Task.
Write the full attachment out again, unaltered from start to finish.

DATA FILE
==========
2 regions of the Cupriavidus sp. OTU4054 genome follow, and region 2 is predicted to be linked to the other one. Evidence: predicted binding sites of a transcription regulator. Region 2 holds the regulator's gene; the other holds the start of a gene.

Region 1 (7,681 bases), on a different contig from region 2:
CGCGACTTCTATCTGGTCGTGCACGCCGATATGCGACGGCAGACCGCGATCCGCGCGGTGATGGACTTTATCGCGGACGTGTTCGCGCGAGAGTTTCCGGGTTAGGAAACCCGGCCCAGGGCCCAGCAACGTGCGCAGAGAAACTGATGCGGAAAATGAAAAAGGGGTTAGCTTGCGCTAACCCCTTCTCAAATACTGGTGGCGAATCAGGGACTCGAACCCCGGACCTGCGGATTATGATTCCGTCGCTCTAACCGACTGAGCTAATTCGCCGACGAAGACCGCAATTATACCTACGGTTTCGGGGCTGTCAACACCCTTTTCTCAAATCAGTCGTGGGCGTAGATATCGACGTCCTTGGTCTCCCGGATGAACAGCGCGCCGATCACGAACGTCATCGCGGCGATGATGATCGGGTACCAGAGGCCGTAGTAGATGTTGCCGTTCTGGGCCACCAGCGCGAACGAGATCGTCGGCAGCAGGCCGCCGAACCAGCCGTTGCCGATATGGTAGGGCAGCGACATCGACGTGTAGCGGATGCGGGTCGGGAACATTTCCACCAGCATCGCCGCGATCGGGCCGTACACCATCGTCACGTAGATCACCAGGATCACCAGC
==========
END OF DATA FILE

2 regions of the Cupriavidus sp. OTU4054 genome follow, and region 2 is predicted to be linked to the other one. Evidence: predicted binding sites of a transcription regulator. Region 2 holds the regulator's gene; the other holds the start of a gene.

Region 1 (7,681 bases), on a different contig from region 2:
CGCGACTTCTATCTGGTCGTGCACGCCGATATGCGACGGCAGACCGCGATCCGCGCGGTGATGGACTTTATCGCGGACGTGTTCGCGCGAGAGTTTCCGGGTTAGGAAACCCGGCCCAGGGCCCAGCAACGTGCGCAGAGAAACTGATGCGGAAAATGAAAAAGGGGTTAGCTTGCGCTAACCCCTTCTCAAATACTGGTGGCGAATCAGGGACTCGAACCCCGGACCTGCGGATTATGATTCCGTCGCTCTAACCGACTGAGCTAATTCGCCGACGAAGACCGCAATTATACCTACGGTTTCGGGGCTGTCAACACCCTTTTCTCAAATCAGTCGTGGGCGTAGATATCGACGTCCTTGGTCTCCCGGATGAACAGCGCGCCGATCACGAACGTCATCGCGGCGATGATGATCGGGTACCAGAGGCCGTAGTAGATGTTGCCGTTCTGGGCCACCAGCGCGAACGAGATCGTCGGCAGCAGGCCGCCGAACCAGCCGTTGCCGATATGGTAGGGCAGCGACATCGACGTGTAGCGGATGCGGGTCGGGAACATTTCCACCAGCATCGCCGCGATCGGGCCGTACACCATCGTCACGTAGATCACCAGGATCACCAGC